Like the rest of the business leaders, Herbert would not say whether or not he was in favour of Worrell parting ways with the financial institution. However, the BPSA head said: “We wouldn’t like to see a prolonged battle between the Minister of Finance and the Governor of the Central Bank. It is an important time for them to be working in harmony, even if it is a check and balance”. marlonmadden@barbadostoday.bb.

10 Responses to Economic fallout

  1. Colin February 15, 2017 at 7:52 am

    Always the comment in Barbados about dealing with issues behind closed doors. You know this issue has been behind closed doors for months, the have been stories in the past 2 years regarding the governor and senior staff. It is only when issues come to the public that there is any impetus to resolve them.

    Reply
  2. Peter February 15, 2017 at 9:53 am

    This island which has no natural resources to rely on, is overburdened with taxes, most of which is used by politicians to upkeep their lifestyles. The result? like it or not, is sufferage by both the private business sector and the average Barbadian. Stray bullets are flying but none is hitting any of DEM politicians.

    Reply
    • Carson C Cadogan February 15, 2017 at 3:12 pm

      I cant believe that BARBADOSTODAY has allowed your comment.

      You are clearly calling for the assassination of Barbados Politicians. This is really horrible.

      Reply
      • Peter February 15, 2017 at 8:42 pm

        Carson C Cadogan. You obviously cannot read and understand at all. Everyone knows who you defend. I never called for an assignation of anyone. I made a remark. It would be no different if I said so many PSV accidents on our roads I’m surprised there are still people using that service. Why don’t you Cadogan, come up with an idea to get Barbados out of this financial rot?

        Reply
  3. Richard Johnston February 15, 2017 at 10:57 am

    When this is resolved Barbados needs to follow the example of the US, UK, France, Germany and other leaders and make the central bank clearly separate from the executive function, so ministers don’t meddle. Barbados also needs to find a credible, competent head of the central bank, even if it means taking someone from overseas, as the UK has done (Canadian). Otherwise the IMF will handle it.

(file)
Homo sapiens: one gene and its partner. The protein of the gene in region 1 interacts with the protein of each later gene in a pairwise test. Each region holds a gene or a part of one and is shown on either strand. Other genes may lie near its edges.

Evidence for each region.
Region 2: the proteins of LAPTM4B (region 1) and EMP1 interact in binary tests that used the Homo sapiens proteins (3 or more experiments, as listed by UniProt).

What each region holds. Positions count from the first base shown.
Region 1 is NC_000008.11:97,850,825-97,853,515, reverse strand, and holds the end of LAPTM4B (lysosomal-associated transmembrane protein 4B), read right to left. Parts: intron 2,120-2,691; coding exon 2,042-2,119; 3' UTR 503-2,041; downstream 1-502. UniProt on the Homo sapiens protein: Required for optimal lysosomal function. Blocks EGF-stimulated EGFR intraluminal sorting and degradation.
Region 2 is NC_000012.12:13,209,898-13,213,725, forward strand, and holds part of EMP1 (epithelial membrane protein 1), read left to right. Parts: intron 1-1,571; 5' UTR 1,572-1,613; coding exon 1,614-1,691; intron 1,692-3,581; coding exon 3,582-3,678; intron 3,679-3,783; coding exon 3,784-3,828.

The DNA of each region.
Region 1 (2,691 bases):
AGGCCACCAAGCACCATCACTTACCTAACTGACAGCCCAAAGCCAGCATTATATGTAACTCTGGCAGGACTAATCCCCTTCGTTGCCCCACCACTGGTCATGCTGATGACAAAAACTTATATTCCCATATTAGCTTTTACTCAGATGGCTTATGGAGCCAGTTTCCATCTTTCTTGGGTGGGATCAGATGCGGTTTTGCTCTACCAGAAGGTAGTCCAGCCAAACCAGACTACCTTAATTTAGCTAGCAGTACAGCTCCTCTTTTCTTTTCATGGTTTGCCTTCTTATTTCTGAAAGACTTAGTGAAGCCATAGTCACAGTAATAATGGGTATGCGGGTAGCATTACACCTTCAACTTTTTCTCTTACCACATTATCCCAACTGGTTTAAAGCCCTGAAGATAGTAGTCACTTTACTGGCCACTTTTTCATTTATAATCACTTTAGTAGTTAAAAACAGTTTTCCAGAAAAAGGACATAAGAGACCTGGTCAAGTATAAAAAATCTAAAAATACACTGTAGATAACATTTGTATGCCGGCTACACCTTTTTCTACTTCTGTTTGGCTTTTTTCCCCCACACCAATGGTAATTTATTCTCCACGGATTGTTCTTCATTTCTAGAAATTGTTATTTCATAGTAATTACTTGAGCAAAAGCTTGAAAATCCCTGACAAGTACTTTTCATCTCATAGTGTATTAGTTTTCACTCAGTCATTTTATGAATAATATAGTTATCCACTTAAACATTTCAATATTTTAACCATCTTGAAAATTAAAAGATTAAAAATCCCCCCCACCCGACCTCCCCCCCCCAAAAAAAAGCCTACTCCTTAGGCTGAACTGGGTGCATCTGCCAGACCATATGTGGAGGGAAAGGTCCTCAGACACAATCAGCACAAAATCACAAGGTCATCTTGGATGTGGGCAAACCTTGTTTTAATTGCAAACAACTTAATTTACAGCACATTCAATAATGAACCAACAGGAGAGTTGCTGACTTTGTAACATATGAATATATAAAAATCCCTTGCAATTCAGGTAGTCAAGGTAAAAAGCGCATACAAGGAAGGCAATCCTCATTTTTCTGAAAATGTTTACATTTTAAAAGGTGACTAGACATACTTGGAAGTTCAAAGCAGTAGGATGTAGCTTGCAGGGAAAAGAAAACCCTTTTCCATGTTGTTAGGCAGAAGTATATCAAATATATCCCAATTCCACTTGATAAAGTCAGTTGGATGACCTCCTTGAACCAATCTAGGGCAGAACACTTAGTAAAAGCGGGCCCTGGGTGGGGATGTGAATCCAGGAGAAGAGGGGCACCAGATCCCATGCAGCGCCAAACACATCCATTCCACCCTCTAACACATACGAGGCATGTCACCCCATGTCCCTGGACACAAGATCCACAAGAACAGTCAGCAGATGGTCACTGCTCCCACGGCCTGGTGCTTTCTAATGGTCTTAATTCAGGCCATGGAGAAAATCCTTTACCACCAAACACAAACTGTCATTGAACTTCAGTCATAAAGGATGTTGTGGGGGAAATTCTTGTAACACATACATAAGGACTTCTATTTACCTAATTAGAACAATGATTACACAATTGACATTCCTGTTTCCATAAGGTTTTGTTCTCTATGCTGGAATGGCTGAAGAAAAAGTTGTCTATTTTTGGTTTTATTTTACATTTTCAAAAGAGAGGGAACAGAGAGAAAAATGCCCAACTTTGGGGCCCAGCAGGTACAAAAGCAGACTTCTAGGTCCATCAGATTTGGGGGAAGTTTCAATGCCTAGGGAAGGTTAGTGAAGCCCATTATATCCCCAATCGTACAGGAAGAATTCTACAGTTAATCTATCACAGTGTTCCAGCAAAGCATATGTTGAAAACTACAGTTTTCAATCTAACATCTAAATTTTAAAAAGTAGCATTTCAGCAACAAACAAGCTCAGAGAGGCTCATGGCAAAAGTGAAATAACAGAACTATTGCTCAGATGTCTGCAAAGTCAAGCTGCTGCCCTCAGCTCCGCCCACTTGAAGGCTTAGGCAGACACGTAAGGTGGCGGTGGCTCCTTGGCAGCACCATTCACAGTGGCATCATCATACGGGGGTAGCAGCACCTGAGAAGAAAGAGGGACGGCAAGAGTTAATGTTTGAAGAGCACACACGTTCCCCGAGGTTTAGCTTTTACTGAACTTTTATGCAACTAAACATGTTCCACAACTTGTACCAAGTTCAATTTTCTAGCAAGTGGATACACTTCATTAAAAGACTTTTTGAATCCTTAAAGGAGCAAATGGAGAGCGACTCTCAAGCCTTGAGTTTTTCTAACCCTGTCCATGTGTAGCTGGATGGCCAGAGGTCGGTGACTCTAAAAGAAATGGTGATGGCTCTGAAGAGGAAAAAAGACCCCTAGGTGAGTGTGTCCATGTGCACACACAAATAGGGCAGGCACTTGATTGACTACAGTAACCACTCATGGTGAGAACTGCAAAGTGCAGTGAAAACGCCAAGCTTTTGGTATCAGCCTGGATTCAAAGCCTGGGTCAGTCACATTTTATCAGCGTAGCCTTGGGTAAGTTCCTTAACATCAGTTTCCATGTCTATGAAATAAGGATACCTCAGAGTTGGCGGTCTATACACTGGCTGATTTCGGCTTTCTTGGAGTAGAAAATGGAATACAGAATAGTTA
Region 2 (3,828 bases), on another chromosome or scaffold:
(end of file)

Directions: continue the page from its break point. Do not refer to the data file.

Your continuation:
Reply
  4. James Franks February 15, 2017 at 11:17 am

    Seems like Barbados is going broke!

    Reply
  5. hcalndre February 15, 2017 at 12:34 pm

    @Mr. Abed, you can hide a dying person but when they die and rigor mortis steps in and the body starts to stink and decay, you can`t hide it anymore.

    Reply
  6. Carson C Cadogan February 15, 2017 at 3:07 pm

    This article is really hilarious.

    A bunch of clowns calling themselves the Barbados Private Sector. they are members of the worst Private Sector in the Caribbean. This bunch has no moral authority to criticize anyone. This buy and sell Private sector is of very little use to this country. They have no vision, very little business skills, unable to contribute much to the country in way of foreign exchange imputs, not export oriented, constantly hanging on to Govt. coat tail.

    They need to take a page out of the Trinidadians book. Now these are real business people. They look beyond the shores of Trinidad to export their products and assist their country greatly in bringing in foreign exchange to their country.. The Jamaicans are also the same.

    These jokers that we have here are always talking about foreign exchange reserves but they do very little to bring in any. Ask Buy and sell Eddy Abed when was the last time he did anything to improve our foreign exchange position.

    The only section of our so called Private sector which is firing on all cylinders is the Tourism sector. Brilliant men and women doing all they can to help the country and themselves. These are the ones who have the right to talk about foreign reserves which is being drained by the other nincompoops in commerece in Barbados. Now they are even importing Coconut water. A sorry bunch.

    Reply
  7. Jennifer February 15, 2017 at 10:38 pm

    @CCC – funny. All them doing is drinking the cream from that big black Caribbean breast. While my people slaving and eating crumbs. And the government and others cooning and encouraging them with slave employment laws, while them eating all the plant$ like locust.

    Reply
  8. PBJ February 23, 2017 at 5:09 am

    DeLisle Worrell, the governor of the central bank of Barbados, said that the decision to delay the bond sale was only caused by rocky market conditions triggered by the US government shutdown at the time, and was not necessary for the country.

    “It would just have added a bit of extra insurance, it wasn’t the anchor of our strategy,” he said. “We don’t actually need the money, we are adjusting our way to economic equilibrium.”

    Reply